• Some hold-overs of the original system still exist. "Class D" (prefix 224 to 239) is still multicast, and "Class E" (prefix 240 to 255) is still "Reserved" or "Experimental". Plus, some (older) systems assume a default netmask based on the original class designation; so /8 for prefix 0 through 128, for example. This is often more annoying than helpful, but that's where it came from.

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Windows still does the last one (default mask). Its stupid because Windows tcp/ip is about the same age as CIDR –  Mark Henderson May 15 at 7:47
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I wonder if saying "class A, B and C" to mean "/8, /16 and /24" is such a big problem. Perhaps it's just something that changed its meaning with time. In the same category, how many people use "RJ45" correctly? I can't think of any networking device with an 8P8C networking connector that doesn't say "RJ45" in its spec instead. –  Bruno May 15 at 21:48
    
"Class C" isn't any more clear than "/24". You have to learn /24 anyway, so calling it "Class C" just serves to confuse people who aren't familiar with the terminology while at the same time making yourself look uninformed to people who are. It's a bit like referring to the "OSI model of TLS encryption" -- that is, (A) most people don't even know what the OSI model is, and (B) apparently neither do you. –  tylerl May 16 at 0:39
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I'm just saying it seems to have become a common expression (like everyone uses "RJ45" to talk about something that's not the RJ45 standard). Although it's incorrect, some people might find these class names easier to say than "/24", which in turns means than most people collectively know what they're referring to (I'm not endorsing the practice, I'm just saying it's not necessarily the end of the world). I'm not sure what you're saying about the OSI model and what I know about it or not... Where was I mistaken about the OSI model? –  Bruno May 16 at 0:54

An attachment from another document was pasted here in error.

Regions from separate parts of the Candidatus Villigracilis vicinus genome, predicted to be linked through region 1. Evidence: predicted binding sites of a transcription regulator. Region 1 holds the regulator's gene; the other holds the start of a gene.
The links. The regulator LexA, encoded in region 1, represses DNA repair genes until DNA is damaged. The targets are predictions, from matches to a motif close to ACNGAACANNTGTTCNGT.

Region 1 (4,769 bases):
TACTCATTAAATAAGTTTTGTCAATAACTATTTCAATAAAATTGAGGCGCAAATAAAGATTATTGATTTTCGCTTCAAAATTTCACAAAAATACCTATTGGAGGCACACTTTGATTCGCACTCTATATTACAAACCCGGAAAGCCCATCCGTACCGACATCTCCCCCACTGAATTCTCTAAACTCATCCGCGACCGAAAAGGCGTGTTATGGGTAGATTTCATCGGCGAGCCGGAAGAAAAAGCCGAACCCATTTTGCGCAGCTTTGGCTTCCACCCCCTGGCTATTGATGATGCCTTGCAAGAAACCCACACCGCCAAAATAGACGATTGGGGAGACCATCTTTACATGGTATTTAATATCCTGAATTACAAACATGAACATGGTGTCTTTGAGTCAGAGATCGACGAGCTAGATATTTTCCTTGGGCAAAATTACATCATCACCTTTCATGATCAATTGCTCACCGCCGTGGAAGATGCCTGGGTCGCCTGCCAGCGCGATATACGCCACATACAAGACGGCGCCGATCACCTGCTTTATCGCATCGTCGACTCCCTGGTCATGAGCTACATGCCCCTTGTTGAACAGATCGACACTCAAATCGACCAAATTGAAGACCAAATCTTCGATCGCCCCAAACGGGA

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@chefflambe I have dealt with plenty of cisco folk who barely understood subnetting. There is plenty of ignorance to go around, regardless of what exams someone managed to pass. –  Grant May 16 at 14:21

The only people I have ever met who use the terms "Class A/B/C" are people who are using them incorrectly to mean a /8 or a /16 etc (except for just one person who used "Class A" to be the first octet, "Class B" to be the second octet, etc. But he was an idiot who refused to change his phrasing even though it led to so much confusion).

So go ahead and learn about classful addressing. More knowledge is better. But the most important thing to learn about "Class A/B/C" addresses is:

  1. You should never actually use those terms
  2. When you hear someone else using those terms, they are using them incorrectly

It's a good way of telling who actually knows their stuff and is experienced outside of theory. It would throw up red flags if I heard the terms used incorrectly in a job interview.

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I should mention this is 100% correct, despite my answer below somewhat condoning its use in practice. –  RobbieCrash May 15 at 5:21
    
Are you implying that noone can use them correctly? –  Park Young-Bae May 15 at 15:53
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@RagingScallion no, I'm saying that nobody I've met does use them correctly. I'm sure that there are people who could correctly say "We got our first Class C back in '89" (that would be correct). I've just never met them. So it's safe to assume that if you do hear it, it's being used wrong. If they're 45 or over and have a beard and only drink home-brews, then perhaps they are using it correctly. But chances are slim. –  Mark Henderson May 15 at 20:37
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I'm almost 45, have a beard, enjoy home-brews. Yet I still (up til today) use(d) the terms incorrectly. +1 from me to OP and all answers like yours. –  MattBianco May 16 at 13:07

In a word, yes.